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Abstract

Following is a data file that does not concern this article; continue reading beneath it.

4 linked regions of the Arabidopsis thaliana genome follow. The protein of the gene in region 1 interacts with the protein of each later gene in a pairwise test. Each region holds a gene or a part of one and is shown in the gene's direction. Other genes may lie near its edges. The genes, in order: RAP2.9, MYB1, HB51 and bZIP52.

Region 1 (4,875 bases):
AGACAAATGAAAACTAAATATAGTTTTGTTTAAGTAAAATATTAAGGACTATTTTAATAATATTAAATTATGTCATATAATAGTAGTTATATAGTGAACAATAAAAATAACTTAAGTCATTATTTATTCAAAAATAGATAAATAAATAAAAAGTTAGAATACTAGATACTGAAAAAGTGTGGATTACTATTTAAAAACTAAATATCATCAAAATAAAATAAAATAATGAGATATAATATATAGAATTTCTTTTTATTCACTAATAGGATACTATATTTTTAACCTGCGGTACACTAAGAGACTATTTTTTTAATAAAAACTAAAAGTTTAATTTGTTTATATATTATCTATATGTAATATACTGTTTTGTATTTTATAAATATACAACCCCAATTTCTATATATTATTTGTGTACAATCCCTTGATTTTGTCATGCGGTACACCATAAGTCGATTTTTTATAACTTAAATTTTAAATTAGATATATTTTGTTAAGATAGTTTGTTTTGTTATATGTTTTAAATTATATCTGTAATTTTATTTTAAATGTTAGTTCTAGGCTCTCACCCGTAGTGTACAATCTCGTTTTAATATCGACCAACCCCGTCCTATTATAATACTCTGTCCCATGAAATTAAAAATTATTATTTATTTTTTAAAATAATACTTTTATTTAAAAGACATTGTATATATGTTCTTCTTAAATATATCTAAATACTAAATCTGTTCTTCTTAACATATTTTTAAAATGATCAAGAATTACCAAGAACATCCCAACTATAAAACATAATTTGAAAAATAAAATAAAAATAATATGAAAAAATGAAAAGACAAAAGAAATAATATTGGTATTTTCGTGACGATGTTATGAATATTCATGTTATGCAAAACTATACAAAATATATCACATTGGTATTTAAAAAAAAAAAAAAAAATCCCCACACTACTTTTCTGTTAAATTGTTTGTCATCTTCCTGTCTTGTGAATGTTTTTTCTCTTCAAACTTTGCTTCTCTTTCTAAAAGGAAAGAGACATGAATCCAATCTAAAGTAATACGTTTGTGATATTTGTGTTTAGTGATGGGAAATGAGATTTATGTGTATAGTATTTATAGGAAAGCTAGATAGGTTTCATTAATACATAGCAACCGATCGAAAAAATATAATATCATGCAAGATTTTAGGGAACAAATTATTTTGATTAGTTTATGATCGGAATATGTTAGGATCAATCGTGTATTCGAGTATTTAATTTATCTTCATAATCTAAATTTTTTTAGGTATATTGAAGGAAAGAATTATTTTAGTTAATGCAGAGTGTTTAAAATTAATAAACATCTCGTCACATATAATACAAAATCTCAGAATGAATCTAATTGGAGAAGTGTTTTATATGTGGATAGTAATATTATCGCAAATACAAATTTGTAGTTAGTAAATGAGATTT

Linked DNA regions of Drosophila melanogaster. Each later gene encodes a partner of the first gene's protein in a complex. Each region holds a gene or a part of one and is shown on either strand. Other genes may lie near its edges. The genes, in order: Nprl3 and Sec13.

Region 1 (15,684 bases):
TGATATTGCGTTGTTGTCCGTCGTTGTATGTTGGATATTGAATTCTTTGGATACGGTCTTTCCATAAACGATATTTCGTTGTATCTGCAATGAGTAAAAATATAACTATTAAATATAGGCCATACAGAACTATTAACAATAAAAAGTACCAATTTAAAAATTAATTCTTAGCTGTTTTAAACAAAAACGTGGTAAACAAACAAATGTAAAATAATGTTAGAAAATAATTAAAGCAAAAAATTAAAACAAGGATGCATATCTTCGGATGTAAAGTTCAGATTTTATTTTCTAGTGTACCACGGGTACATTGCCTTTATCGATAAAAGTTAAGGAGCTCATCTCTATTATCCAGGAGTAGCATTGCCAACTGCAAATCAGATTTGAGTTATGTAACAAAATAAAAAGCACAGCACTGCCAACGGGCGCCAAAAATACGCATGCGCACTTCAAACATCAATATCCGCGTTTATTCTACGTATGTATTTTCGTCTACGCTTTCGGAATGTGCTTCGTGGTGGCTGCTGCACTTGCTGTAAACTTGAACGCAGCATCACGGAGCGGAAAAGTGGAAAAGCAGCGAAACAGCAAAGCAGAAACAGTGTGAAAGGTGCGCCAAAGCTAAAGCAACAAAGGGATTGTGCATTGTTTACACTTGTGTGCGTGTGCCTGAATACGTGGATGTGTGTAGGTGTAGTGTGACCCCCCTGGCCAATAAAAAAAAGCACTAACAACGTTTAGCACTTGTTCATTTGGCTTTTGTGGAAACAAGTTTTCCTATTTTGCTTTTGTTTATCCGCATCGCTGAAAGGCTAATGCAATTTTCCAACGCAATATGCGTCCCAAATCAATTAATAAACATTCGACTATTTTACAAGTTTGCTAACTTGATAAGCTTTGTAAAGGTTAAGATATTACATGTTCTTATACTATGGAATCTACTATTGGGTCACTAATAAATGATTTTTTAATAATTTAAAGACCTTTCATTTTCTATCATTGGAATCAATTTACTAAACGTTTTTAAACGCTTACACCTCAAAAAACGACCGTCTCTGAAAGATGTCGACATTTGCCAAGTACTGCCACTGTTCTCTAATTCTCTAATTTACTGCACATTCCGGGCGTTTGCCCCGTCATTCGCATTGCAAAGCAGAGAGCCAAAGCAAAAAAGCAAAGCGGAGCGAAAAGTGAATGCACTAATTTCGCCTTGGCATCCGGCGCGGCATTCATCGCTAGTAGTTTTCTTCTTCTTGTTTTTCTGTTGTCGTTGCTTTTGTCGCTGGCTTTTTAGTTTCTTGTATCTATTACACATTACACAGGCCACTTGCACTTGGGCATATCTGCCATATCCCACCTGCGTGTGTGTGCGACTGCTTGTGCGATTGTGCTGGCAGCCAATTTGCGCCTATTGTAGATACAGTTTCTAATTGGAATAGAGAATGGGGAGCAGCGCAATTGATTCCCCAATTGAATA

Scientists have long known that in the tropics, dams increase the number of people getting a vicious disease called snail fever. But it is less clear why this happens. We identified the key players in this mystery and put together different geographical, ecological and epidemiological maps to figure it out. It turns out that dams limit the migrations of river prawns, which are important predators of the snails that host the parasites that make people sick. With fewer prawns, there are more snails, and thus more parasites infecting more people. We estimate that almost 400 million people are affected by this ecological and technological chain reaction. Our results suggest that the restoration of river prawns can be an effective tool for decreasing snail fever worldwide.

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